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Third party content including analytics, ads, social media feeds, images, video and widgets have become an increasingly common and important element of most successful websites. The problem is that each of these cause a significant increase in page load time. Your company is probably optimizing your own website's performance, but you're actually much more likely to find greater gains by rectifying the delays caused by your website's third party content before it impacts your customers and revenue.

Third party content aims to make a website more interesting. YouTube videos, Google Maps and Facebook widgets all help retain visitor interest, but research shows that any delays to a website's page load time results in higher visitor abandonment rates and significantly reduced revenue.

Google measured the impact of third-party content on page load time and found:

  • Applications such as Digg, Facebook Connect, BoldChat, and Twitter widgets had a profound effect. (Source: Google)
  • Google identified AdSense, Friend Connect, and Tribal Fusion apps as being responsible for 12.8%, 30%, and 53% (respectively) of the total page load time.

In a separate research project Bing and Google collaborated to investigate the impact of page load delays. They reported that delays as small as 0.4 seconds reduced people's usage of a site and also found that a page load delay of a tiny 0.5 seconds reduced Bing's revenue by a staggering 4.3%. (Source: Google and Bing)

The inference is that if the third party content of your website is responsible for a page load delay of more than 0.5 seconds, it is likely to cost you a significant number of website visitors, and considerably reduce the revenue from your remaining visitors.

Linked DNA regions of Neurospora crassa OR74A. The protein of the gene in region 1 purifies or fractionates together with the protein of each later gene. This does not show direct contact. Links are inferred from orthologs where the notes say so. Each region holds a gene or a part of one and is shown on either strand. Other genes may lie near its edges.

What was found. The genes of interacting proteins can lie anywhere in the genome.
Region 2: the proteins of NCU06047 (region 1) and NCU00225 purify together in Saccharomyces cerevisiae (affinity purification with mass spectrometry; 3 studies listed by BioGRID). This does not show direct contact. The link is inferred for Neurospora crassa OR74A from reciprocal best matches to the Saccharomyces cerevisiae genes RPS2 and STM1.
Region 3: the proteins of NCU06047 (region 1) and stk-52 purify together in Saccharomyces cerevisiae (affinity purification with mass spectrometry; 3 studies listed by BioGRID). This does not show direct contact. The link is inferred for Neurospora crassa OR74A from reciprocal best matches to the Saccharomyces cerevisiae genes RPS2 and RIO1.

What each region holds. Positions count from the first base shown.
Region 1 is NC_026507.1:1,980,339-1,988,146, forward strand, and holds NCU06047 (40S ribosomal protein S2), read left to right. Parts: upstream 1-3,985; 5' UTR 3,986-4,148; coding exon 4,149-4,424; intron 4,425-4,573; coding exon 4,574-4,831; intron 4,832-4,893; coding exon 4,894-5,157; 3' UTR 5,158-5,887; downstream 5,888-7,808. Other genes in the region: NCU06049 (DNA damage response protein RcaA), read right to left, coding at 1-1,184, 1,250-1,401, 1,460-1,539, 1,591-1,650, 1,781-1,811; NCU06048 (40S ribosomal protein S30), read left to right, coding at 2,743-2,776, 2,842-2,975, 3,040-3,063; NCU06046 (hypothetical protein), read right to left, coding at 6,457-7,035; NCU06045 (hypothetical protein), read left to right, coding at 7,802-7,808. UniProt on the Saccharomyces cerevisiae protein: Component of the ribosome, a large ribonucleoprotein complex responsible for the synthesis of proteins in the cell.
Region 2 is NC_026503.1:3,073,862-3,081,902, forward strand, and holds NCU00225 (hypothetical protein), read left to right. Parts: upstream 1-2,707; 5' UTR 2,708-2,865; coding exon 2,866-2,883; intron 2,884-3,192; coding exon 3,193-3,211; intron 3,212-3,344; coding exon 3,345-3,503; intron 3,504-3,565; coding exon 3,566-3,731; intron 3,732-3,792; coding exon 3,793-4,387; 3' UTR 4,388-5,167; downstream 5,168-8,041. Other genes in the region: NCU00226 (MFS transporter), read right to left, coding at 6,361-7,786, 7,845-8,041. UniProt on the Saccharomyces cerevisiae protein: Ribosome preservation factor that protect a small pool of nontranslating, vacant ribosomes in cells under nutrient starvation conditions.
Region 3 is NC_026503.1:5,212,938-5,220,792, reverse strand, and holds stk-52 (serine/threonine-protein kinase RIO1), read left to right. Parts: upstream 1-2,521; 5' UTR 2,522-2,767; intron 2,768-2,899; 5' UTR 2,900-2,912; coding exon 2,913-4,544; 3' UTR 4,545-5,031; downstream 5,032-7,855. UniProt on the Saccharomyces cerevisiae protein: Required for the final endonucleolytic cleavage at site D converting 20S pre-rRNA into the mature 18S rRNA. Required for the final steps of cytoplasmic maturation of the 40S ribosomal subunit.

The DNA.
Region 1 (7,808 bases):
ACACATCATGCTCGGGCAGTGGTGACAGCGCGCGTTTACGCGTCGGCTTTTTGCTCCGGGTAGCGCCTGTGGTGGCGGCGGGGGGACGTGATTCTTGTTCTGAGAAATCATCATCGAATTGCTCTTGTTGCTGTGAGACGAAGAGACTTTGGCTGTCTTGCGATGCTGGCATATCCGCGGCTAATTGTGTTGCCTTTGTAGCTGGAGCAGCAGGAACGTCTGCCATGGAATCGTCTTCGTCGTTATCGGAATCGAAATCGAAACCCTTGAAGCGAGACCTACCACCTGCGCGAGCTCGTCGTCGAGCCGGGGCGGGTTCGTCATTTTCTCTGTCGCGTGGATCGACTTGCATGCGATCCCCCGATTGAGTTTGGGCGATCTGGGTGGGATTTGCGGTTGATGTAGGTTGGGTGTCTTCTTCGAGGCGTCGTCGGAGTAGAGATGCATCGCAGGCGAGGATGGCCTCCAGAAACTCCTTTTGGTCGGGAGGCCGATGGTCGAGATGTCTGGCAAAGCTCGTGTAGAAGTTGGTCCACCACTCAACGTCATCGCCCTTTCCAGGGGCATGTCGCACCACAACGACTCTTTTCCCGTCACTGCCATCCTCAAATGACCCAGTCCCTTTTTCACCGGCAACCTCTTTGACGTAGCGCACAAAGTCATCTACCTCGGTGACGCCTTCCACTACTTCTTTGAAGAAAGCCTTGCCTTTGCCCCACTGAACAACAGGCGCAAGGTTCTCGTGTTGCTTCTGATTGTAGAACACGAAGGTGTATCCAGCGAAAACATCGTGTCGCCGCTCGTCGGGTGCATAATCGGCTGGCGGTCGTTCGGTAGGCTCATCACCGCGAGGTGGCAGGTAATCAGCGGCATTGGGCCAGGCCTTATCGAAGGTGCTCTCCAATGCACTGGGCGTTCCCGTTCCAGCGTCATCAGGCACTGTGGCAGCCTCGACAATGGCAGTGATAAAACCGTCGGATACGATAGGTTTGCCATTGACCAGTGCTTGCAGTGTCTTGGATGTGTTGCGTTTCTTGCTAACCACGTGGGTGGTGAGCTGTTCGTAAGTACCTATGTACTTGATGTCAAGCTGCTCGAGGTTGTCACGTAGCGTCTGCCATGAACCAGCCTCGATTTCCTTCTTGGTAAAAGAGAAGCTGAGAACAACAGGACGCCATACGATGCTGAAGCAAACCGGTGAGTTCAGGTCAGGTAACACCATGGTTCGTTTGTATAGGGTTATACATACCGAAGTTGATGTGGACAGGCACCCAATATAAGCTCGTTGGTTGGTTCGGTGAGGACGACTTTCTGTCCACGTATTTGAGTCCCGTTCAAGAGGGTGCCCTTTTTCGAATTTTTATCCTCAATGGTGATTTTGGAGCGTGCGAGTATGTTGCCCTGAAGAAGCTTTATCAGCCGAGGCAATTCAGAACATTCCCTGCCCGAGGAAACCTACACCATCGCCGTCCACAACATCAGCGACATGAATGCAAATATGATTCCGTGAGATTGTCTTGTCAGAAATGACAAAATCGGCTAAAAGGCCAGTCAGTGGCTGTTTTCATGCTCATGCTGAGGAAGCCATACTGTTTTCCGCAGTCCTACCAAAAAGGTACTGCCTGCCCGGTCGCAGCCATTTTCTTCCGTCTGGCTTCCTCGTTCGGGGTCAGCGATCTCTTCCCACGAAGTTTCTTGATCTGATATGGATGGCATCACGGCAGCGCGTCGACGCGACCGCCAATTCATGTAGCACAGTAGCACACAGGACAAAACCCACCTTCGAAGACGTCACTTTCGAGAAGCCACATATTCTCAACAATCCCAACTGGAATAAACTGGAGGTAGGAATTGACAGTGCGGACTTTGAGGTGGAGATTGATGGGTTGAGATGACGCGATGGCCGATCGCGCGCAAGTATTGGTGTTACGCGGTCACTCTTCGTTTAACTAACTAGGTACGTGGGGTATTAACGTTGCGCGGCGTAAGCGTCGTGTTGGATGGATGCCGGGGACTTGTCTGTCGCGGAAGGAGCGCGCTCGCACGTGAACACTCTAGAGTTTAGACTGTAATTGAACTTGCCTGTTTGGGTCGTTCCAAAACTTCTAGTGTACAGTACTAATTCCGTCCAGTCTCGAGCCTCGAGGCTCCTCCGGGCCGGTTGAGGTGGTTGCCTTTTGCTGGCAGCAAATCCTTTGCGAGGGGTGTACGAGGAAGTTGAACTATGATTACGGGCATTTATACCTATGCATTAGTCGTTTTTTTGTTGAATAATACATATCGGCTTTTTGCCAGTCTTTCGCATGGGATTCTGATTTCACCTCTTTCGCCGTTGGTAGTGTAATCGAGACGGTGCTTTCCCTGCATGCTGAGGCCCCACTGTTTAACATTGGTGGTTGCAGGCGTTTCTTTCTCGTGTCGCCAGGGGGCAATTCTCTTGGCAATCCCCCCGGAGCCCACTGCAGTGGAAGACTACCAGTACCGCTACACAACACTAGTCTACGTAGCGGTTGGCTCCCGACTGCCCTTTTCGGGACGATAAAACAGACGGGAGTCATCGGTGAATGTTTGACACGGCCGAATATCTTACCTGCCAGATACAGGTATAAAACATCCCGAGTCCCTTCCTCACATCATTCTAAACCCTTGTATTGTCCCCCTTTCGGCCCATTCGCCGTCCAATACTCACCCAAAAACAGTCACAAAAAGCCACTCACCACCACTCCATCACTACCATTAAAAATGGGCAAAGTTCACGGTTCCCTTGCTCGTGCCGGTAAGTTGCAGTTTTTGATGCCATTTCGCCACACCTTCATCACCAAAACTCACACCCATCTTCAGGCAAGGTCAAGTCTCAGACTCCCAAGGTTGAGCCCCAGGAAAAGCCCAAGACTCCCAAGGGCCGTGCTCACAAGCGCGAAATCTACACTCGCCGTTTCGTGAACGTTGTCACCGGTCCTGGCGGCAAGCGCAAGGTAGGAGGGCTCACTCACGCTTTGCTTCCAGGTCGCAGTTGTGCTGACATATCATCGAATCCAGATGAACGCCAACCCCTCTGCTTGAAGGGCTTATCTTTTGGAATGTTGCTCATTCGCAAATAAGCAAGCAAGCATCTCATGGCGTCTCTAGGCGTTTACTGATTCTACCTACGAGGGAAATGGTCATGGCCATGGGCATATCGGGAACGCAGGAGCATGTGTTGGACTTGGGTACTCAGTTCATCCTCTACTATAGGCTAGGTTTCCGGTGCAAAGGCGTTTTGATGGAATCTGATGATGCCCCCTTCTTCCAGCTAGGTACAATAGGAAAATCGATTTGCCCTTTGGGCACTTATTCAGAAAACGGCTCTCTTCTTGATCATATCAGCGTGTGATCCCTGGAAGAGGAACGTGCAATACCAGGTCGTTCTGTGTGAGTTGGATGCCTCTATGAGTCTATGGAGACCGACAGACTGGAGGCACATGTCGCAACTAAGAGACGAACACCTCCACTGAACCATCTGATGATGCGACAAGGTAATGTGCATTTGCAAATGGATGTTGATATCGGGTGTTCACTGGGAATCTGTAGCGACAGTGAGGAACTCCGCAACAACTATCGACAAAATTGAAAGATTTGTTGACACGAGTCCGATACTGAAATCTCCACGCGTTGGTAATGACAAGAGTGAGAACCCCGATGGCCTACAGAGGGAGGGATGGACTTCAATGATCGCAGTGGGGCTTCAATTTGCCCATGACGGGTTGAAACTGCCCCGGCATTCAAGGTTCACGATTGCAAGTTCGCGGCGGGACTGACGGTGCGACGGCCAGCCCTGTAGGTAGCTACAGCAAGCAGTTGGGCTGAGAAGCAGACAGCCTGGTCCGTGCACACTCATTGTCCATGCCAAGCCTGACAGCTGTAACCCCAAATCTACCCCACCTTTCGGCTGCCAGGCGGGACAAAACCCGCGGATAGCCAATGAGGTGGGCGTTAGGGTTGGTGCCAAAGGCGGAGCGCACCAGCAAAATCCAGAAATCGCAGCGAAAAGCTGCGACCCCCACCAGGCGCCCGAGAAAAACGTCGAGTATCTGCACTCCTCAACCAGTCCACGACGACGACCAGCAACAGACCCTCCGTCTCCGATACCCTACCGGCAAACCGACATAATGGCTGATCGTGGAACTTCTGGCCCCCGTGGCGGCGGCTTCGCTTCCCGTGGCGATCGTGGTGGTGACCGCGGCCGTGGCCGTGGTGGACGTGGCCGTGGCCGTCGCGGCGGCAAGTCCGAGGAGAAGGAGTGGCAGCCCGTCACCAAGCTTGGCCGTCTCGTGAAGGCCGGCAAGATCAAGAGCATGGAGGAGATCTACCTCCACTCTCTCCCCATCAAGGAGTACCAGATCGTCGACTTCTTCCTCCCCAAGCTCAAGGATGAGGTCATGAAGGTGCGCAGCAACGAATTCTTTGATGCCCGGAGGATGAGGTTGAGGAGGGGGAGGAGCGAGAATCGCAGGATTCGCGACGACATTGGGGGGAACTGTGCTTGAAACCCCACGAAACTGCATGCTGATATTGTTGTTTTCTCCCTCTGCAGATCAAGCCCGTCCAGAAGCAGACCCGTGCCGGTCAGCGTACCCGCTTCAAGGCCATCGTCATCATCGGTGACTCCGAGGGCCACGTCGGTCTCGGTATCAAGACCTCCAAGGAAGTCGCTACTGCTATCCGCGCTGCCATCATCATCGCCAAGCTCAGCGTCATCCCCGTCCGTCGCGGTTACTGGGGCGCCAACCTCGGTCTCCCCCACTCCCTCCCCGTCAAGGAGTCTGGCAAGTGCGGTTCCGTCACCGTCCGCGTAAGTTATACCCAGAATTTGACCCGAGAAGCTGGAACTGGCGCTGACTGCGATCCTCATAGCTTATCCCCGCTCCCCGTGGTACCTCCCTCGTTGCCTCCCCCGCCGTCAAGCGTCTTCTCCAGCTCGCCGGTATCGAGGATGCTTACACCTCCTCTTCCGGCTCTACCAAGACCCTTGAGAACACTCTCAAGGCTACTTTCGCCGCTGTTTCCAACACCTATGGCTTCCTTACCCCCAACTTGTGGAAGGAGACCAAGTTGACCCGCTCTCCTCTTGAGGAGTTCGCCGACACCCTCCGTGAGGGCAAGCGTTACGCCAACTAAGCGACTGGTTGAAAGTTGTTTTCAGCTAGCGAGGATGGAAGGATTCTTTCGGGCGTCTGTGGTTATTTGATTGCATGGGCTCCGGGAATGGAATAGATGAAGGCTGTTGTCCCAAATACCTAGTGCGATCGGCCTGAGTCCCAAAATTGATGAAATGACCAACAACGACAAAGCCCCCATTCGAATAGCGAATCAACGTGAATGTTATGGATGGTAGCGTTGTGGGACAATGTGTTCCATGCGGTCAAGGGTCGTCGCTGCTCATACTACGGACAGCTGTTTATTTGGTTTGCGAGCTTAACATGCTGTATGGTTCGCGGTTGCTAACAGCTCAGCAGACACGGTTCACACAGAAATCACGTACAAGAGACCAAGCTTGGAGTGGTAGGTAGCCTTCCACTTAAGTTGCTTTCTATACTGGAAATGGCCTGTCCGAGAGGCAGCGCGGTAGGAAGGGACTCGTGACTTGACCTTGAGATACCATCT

It's not an option for most companies to simply remove third party components. However, businesses that are serious about their online content and sales can easily identify which third party components are causing errors and delays, and thereafter optimize them to gain dramatic upside in their website revenue.

Organizations need both API and real browser monitoring in order to identify the problematic components.

API monitoring verifies the performance of the numerous APIs such as Yahoo Maps, PayPal transactions, UPS logistic, Salesforce, Yahoo Search, Foursquare, and others to identify any slow or malfunctioning APIs.

Real browser monitoring is an essential new style of monitoring. Today's web pages are often built on the fly by JavaScript executing in the user's browser and therefore errors cannot be detected using standard monitoring. By contrast, real browser monitoring identifies the order in which content is loaded, executes the JavaScript and verifies the complete page load time, thereby accurately identifying issues as real users experience them.

For a quick test of the load time of your site with real browsers in 30+ countries the "Loads.in" tool at loads.in is very convenient.

It's also important to consider that third party content is often 'browser specific'; each browser loads website components in a different order so the real browser monitors you use need to cover a selection of browser profiles (e.g. Internet Explorer, Safari, FireFox, and Chrome), and provide a step-by-stop breakdown and waterfall chart for each check.

It is critical to identify load time delays as your clients truly experience them in order to optimize the performance of a website across browsers and locations. To do this, both API and real browser monitors should be run from monitoring stations in locations that align with your company's client base. That is to say, if you service clients in Europe and India, make sure your monitors run from monitoring stations located in these geographies.

And, with a complete breakdown of your customers' website experience, your business can ensure that the appropriate content loads first to maintain the attention of your visitors. Fast and relevant online content should result in satisfied visitors who truly "Digg" your work!

Simone Maier is Product Marketing Manager for WatchMouse, a company that monitors website, applications, and services 24x7 from over 50 locations worldwide and delivers detailed insight about their performance, uptime, and functionality. Inspired by the dashboards of Amazon and Google, WatchMouse introduced Public Status Pages (PSP) in early 2010. Companies like Twitter, Mozilla, WordPress, Wikipedia and many more use this product to be even more transparent to their customers, users and developers.